This week South Sudan celebrates it’s seventh year of independence, making it the newest country in the world. However, it is also one of the poorest. Two years after its independence in 2011 civil war broke out and, for the last five years, it has been suffering from an ongoing political, tribal and ethnic conflict. This has left tens of thousands of people dead and seven million people requiring humanitarian assistance. Despite their troubles, there are also 287, 400 refugees from neighbouring countries including Sudan who are seeking refuge in South Sudan as well as 1.82 million internally displaced peoples (IDP). There is no or little access to employment, education or assistance from the government for these refugees.
Jesuit Missions is supporting Jesuit Refugee Service (JRS) East Africa who are supporting refugees and IDP’s in the regions of Juba, Mamba and Yambio in South Sudan. Their work focuses on providing access to psychosocial counselling and training, peace building, girls education and teacher training.
In Maban, Jesuit Missions supports a day-care centre which cares for 180 disabled children and their mothers from the host and refugee community. Many of the mothers did not know anything about their child’s disability before attending. The trained staff provide physical therapy and massage exercises for children who suffer from down syndrome, cerebral palsy, polio and spina bifida. It is a place of renewed hope for families who are able to see new potential in their children and learn more about their disabilities. In addition to this, JRS run social centres for women providing opportunities for women to learn new skills improving their chances of gaining employment as well as providing psychosocial support.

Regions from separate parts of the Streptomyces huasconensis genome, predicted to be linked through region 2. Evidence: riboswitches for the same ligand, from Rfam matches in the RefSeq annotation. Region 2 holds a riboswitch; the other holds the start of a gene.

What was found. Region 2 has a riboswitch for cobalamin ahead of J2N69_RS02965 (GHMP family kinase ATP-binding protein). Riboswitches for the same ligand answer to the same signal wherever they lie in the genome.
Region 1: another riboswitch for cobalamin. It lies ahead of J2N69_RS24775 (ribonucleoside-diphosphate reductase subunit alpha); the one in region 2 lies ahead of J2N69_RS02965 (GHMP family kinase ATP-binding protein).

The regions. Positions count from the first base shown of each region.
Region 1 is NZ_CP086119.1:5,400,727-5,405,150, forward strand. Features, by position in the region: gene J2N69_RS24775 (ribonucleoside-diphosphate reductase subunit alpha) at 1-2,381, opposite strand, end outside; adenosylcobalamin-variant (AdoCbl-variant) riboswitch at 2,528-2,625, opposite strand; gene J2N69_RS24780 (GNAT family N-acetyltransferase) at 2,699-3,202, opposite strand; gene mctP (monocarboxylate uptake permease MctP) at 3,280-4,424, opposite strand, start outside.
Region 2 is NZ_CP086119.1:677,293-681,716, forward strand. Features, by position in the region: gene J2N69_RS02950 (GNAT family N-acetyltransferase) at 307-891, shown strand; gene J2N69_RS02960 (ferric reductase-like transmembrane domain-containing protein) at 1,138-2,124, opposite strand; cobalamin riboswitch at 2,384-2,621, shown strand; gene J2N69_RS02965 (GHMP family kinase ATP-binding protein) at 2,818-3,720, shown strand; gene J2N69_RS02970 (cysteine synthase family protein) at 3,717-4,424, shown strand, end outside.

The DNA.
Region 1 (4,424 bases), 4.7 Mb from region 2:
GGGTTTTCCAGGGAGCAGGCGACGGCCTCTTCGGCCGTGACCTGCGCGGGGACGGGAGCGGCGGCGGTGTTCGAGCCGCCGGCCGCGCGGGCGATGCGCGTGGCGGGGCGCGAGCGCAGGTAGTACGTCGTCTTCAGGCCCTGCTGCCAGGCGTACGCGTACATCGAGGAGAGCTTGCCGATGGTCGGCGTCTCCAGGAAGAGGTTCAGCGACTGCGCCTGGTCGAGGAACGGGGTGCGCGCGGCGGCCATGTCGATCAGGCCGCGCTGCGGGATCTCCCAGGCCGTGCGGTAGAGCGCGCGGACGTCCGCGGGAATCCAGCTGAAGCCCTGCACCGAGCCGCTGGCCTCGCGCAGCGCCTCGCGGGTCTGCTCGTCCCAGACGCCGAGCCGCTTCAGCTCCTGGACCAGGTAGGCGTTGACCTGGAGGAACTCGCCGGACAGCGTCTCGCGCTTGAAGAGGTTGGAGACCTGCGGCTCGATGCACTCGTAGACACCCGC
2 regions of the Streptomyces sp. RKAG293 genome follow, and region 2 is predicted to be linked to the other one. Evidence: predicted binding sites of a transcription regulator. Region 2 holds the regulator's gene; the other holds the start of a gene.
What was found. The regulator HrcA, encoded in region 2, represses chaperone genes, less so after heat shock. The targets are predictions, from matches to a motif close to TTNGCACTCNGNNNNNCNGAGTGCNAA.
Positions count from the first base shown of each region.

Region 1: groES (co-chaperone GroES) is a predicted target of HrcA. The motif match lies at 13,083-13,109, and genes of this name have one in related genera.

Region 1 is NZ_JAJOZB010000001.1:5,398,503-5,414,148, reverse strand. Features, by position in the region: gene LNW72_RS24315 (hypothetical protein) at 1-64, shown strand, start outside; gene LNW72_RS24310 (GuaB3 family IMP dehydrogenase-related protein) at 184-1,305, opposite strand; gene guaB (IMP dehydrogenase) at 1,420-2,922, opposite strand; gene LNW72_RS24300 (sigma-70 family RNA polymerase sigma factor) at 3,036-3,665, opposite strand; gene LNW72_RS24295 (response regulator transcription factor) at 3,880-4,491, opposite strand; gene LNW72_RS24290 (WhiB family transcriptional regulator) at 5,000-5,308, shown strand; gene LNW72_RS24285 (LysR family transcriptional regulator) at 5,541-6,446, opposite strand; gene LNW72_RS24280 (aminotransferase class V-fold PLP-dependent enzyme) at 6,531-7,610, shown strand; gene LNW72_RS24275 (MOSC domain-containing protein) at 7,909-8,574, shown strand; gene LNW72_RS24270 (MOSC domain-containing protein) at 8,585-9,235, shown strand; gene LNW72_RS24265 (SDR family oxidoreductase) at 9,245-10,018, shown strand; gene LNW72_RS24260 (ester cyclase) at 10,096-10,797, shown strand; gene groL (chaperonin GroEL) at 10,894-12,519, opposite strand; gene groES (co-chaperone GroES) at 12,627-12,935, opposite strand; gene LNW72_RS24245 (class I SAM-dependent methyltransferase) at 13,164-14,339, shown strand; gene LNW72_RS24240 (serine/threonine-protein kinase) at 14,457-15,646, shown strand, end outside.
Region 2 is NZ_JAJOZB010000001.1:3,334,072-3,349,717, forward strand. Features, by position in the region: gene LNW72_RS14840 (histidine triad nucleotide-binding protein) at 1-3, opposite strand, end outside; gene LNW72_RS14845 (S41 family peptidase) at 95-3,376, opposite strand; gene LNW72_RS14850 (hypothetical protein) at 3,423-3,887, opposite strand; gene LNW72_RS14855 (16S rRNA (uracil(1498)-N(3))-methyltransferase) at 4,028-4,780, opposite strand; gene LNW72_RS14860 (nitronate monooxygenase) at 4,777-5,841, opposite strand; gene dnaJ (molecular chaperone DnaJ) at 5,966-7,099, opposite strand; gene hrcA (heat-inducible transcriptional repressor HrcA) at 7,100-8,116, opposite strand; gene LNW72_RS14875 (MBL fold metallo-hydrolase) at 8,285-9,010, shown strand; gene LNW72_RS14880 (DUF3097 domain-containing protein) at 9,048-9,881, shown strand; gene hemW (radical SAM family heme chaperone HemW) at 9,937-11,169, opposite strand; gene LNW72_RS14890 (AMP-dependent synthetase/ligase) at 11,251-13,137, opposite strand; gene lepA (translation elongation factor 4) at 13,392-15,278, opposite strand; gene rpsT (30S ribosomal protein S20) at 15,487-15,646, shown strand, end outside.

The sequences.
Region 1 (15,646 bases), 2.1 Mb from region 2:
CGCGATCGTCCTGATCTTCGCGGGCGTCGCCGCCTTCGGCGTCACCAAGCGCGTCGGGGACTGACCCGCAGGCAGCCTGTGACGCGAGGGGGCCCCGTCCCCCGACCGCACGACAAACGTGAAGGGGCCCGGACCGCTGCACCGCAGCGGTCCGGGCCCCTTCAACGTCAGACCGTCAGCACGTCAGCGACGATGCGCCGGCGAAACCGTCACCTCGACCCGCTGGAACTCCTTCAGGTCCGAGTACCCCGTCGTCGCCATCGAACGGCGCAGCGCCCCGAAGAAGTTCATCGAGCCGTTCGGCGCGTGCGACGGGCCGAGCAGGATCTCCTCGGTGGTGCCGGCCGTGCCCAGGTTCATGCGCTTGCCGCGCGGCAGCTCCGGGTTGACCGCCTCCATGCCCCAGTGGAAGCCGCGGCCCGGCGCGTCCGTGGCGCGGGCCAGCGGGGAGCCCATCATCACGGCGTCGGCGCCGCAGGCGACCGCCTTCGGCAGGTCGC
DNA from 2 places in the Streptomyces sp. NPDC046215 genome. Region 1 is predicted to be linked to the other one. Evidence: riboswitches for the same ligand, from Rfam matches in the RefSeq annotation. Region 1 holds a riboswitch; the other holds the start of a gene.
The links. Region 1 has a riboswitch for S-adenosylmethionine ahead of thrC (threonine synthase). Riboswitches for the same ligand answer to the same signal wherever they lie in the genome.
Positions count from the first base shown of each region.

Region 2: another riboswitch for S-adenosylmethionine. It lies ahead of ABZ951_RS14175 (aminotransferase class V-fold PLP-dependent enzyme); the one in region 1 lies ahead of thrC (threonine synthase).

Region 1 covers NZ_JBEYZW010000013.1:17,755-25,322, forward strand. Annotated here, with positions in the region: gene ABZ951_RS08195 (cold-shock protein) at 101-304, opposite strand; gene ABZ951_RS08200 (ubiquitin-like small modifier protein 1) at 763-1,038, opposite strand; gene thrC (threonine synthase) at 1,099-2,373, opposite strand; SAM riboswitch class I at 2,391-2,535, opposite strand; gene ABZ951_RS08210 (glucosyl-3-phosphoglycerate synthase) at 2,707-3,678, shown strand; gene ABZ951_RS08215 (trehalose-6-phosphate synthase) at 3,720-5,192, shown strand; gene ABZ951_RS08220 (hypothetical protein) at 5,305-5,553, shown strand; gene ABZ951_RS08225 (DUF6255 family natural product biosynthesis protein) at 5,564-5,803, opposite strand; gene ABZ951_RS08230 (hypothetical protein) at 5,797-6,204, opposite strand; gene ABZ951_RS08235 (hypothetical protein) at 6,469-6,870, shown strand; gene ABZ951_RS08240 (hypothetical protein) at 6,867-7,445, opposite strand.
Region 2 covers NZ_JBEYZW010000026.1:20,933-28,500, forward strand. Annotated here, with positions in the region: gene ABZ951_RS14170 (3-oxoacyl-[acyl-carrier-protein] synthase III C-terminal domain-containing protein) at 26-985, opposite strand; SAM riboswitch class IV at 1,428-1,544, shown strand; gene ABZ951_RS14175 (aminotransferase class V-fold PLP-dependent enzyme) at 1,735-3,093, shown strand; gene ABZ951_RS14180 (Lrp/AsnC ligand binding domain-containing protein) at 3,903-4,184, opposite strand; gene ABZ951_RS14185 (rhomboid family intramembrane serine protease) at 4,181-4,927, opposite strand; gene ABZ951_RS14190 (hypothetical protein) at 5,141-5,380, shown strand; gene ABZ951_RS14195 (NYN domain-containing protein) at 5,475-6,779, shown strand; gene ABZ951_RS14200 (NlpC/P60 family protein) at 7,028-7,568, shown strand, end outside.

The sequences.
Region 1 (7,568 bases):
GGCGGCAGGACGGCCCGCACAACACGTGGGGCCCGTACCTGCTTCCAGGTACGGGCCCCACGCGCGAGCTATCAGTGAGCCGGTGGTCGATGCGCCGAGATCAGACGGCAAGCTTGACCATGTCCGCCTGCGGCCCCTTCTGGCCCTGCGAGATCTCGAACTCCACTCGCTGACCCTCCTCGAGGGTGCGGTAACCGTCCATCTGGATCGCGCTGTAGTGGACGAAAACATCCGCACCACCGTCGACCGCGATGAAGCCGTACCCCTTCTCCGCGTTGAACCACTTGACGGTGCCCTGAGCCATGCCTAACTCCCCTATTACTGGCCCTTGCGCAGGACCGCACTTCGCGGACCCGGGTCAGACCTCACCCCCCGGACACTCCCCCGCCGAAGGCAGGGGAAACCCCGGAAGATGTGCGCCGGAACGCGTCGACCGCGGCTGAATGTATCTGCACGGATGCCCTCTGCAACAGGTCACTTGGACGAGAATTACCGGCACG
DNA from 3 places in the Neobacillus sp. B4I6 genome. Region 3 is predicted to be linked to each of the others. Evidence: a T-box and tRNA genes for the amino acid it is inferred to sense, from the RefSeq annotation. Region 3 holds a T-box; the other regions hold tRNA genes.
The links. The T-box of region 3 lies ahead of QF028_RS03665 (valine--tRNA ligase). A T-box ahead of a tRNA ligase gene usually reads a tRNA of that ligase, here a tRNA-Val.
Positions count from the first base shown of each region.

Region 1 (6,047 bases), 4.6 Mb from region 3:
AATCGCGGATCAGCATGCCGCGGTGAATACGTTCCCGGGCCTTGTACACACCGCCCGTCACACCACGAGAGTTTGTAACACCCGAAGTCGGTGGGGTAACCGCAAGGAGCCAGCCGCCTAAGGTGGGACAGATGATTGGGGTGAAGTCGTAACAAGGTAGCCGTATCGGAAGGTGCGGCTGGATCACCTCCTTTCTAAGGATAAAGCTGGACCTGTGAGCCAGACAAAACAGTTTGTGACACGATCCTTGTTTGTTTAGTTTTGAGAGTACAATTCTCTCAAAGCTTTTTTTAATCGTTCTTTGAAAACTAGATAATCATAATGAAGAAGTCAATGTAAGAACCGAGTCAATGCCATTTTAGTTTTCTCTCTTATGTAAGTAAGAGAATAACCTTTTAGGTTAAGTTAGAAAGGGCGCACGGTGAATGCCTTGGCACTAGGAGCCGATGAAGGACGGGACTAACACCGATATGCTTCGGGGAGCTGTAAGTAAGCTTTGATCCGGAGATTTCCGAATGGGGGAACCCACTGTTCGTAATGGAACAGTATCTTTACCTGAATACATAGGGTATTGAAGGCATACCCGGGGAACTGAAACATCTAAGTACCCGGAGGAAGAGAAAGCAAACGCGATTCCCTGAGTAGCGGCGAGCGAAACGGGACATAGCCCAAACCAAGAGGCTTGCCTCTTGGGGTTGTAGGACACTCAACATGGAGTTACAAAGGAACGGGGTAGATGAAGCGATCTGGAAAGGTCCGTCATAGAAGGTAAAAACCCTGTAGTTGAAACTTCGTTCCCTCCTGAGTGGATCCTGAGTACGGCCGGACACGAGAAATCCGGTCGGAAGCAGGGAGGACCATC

Jane Tambua is someone who has benefitted from the teacher training schemes being provided in Yambio. She will soon be receiving her diploma from Mikese university. While studying for her diploma, she has also been teaching in a school full time. She is the only female teacher at the school ensuring the girls in the school have a mentor and positive female role model.
She says, “Because of the scholarship I can learn and teach at the same time. It feels good to be the only female teacher at King’s College, because I can guide the girls and help them focus on their education.”
There is also a community and school-based peace building initiative that provides mediation and workshops for those encouraging peace rather than violence.
In 2017, Jesuit Missions enabled JRS East Africa to serve 17, 286 people across South Sudan through the different training and workshops offered. You can help us to increase that number in 2018 by donating to Jesuit Missions. We always ensure that the money goes to where there is the greatest need.
Posted on 12th July 2018